Despite lower crude and product prices, energy industry activity remains brisk, driven by new technology and high cash flows for producers over the past 18 months. Contacts said that drilling capacity in the Gulf remains essentially at 100 percent, and demand exists for 10 to 20 additional rigs, helping to push up rental rates for off shore rigs. Oil service and machinery companies also continue to report very strong activity levels. Downstream prospects have brightened because refinery margins improved as product prices fell more slowly than crude prices.

Agricultural conditions have improved overall. Heavy rains have delayed planting but provided much needed moisture for crops and livestock. Ranchers reported that rain has helped relieve the pressure to sell off cattle, and herds are now being rebuilt.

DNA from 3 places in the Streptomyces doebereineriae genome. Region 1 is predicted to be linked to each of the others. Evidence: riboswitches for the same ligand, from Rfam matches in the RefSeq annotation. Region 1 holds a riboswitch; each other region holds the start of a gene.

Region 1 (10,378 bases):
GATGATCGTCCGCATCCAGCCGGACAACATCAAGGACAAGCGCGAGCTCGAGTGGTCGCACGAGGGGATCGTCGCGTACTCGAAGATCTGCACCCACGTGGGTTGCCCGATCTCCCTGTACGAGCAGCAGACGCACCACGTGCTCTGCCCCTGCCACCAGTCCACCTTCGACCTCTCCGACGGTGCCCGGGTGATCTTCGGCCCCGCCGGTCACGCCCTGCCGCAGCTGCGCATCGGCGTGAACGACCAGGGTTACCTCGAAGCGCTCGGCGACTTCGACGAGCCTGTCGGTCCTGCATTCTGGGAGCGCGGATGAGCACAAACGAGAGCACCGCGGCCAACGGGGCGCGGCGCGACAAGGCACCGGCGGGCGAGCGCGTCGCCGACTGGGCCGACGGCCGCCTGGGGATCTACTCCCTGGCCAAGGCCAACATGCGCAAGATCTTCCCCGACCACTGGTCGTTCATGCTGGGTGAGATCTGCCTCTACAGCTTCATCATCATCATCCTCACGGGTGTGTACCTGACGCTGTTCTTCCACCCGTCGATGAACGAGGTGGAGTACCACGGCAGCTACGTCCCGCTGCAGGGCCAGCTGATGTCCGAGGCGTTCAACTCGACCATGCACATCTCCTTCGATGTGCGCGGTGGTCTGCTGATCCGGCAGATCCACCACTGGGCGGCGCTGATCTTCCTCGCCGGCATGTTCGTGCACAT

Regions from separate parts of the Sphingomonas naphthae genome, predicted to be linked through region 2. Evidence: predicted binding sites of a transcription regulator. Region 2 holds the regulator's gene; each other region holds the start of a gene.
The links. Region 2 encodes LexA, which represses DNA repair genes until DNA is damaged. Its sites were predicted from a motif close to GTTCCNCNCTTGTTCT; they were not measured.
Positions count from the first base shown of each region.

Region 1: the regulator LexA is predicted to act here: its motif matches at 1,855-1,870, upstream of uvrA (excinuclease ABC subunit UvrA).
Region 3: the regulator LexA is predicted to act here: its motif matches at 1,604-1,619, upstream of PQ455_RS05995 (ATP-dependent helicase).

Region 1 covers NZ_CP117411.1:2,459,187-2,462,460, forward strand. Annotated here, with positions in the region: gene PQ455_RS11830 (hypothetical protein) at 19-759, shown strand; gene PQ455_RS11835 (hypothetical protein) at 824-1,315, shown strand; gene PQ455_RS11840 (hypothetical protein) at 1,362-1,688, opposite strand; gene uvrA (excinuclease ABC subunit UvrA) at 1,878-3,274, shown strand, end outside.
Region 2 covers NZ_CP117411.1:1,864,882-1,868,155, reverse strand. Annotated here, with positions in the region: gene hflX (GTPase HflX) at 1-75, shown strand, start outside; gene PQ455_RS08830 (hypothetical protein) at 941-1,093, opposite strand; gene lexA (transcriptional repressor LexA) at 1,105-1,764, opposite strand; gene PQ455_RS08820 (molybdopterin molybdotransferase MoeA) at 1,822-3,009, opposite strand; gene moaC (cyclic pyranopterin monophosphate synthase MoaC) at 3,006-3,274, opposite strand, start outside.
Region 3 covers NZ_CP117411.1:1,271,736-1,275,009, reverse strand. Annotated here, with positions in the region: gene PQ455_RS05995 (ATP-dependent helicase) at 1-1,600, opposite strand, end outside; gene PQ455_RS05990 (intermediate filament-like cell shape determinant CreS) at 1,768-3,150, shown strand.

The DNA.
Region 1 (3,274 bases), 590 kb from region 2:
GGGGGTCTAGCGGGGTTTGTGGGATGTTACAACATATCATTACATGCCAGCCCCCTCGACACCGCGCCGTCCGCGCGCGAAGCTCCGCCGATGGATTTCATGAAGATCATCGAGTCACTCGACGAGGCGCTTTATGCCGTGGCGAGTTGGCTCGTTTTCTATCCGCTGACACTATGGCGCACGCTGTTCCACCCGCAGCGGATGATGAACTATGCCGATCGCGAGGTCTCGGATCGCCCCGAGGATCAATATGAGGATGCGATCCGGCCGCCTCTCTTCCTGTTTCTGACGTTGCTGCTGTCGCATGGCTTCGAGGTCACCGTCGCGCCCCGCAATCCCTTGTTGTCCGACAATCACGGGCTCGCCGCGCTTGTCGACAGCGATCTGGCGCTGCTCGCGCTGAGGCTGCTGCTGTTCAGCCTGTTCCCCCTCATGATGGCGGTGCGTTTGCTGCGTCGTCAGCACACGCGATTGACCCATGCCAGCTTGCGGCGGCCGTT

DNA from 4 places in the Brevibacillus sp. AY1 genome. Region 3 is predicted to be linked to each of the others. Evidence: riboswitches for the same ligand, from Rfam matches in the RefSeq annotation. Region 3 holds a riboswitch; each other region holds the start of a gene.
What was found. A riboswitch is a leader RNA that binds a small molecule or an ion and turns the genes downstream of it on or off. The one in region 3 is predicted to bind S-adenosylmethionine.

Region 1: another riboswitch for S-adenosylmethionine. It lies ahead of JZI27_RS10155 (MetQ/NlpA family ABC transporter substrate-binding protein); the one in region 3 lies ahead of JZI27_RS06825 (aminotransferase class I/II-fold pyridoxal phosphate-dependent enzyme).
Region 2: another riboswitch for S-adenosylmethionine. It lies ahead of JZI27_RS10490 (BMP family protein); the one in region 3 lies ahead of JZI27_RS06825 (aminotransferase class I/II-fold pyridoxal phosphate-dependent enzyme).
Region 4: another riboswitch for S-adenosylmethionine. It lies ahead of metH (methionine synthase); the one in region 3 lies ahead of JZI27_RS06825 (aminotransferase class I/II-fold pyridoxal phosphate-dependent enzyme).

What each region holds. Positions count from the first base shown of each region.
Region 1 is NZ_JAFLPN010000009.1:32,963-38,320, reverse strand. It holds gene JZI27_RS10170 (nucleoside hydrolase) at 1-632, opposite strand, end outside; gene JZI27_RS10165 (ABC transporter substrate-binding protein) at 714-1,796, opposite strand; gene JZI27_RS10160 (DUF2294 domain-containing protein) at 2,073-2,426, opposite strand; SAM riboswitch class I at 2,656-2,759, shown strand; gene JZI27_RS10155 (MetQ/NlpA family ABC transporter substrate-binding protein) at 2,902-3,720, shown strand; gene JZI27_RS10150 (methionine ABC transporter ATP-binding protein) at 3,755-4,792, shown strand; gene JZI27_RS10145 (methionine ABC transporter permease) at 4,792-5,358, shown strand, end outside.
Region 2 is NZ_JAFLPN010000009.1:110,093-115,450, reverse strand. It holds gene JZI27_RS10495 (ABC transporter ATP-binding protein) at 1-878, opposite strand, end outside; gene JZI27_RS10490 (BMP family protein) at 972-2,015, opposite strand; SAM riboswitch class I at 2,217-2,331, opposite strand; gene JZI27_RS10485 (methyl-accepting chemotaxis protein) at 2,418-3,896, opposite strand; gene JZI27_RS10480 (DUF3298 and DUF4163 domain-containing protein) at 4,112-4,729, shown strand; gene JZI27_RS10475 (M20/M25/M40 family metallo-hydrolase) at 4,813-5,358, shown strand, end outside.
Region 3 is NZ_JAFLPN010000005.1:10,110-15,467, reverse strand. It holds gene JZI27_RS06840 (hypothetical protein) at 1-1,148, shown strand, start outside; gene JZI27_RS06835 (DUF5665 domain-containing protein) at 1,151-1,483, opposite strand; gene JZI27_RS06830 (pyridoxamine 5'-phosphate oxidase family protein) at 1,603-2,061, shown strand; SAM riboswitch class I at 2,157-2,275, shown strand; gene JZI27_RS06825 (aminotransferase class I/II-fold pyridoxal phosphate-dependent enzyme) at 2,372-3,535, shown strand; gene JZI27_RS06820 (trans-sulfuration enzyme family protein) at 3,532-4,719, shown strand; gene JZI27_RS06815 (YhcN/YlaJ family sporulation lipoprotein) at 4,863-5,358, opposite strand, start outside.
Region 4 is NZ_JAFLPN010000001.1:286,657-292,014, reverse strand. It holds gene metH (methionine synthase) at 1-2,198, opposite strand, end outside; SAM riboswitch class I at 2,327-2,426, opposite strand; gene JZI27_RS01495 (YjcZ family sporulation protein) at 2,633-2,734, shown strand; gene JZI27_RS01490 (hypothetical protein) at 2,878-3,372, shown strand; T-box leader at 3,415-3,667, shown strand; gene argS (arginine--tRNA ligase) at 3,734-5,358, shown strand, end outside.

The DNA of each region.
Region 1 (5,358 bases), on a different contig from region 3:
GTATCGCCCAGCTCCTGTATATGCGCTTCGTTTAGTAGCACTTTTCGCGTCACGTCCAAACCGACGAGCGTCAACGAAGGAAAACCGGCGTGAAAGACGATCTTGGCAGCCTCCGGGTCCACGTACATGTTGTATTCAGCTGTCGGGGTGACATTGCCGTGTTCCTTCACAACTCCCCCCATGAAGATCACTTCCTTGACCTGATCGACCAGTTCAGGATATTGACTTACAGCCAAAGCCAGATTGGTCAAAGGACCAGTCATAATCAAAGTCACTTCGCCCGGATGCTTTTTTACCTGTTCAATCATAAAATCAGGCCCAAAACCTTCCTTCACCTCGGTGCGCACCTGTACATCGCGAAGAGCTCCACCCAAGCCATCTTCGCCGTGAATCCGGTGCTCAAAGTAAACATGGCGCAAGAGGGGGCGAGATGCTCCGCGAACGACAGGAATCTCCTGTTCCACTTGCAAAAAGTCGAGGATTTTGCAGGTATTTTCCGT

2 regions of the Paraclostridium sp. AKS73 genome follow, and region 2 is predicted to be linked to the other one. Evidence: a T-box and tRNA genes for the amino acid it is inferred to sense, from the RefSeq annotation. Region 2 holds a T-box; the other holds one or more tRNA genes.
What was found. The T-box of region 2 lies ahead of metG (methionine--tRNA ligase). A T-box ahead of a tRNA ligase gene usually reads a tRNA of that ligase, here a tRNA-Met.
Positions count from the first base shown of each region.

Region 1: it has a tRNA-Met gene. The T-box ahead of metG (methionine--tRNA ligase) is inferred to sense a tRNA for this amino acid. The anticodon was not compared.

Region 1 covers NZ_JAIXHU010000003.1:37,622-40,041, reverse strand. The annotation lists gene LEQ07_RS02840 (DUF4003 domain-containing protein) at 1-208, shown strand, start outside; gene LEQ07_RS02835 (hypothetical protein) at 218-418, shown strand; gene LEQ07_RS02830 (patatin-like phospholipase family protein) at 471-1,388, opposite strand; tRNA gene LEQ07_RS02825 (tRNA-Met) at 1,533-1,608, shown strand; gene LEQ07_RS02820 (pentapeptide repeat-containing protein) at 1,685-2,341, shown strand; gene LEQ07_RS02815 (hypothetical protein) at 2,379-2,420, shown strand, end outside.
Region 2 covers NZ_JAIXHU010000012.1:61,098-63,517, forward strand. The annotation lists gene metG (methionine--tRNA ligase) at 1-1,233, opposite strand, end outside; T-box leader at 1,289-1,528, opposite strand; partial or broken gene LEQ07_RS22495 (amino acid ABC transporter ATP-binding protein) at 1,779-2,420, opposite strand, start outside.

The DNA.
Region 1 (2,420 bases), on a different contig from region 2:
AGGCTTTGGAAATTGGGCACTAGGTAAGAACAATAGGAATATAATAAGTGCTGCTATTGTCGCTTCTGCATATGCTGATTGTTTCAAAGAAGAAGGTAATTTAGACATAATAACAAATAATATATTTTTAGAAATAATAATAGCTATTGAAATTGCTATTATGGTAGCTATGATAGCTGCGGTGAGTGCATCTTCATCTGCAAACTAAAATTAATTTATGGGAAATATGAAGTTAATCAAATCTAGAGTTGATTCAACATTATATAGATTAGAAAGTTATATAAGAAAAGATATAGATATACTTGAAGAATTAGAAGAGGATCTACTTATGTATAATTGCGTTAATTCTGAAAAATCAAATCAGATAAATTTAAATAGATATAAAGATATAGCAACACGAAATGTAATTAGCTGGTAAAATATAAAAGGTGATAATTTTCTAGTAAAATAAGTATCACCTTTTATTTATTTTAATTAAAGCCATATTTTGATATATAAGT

Return to topReturn to top

Previous Kansas City San Francisco Next

Home | Monetary Policy | 1997 calendar
To comment on this site, please fill out our feedback form.
Last update: May 7, 1997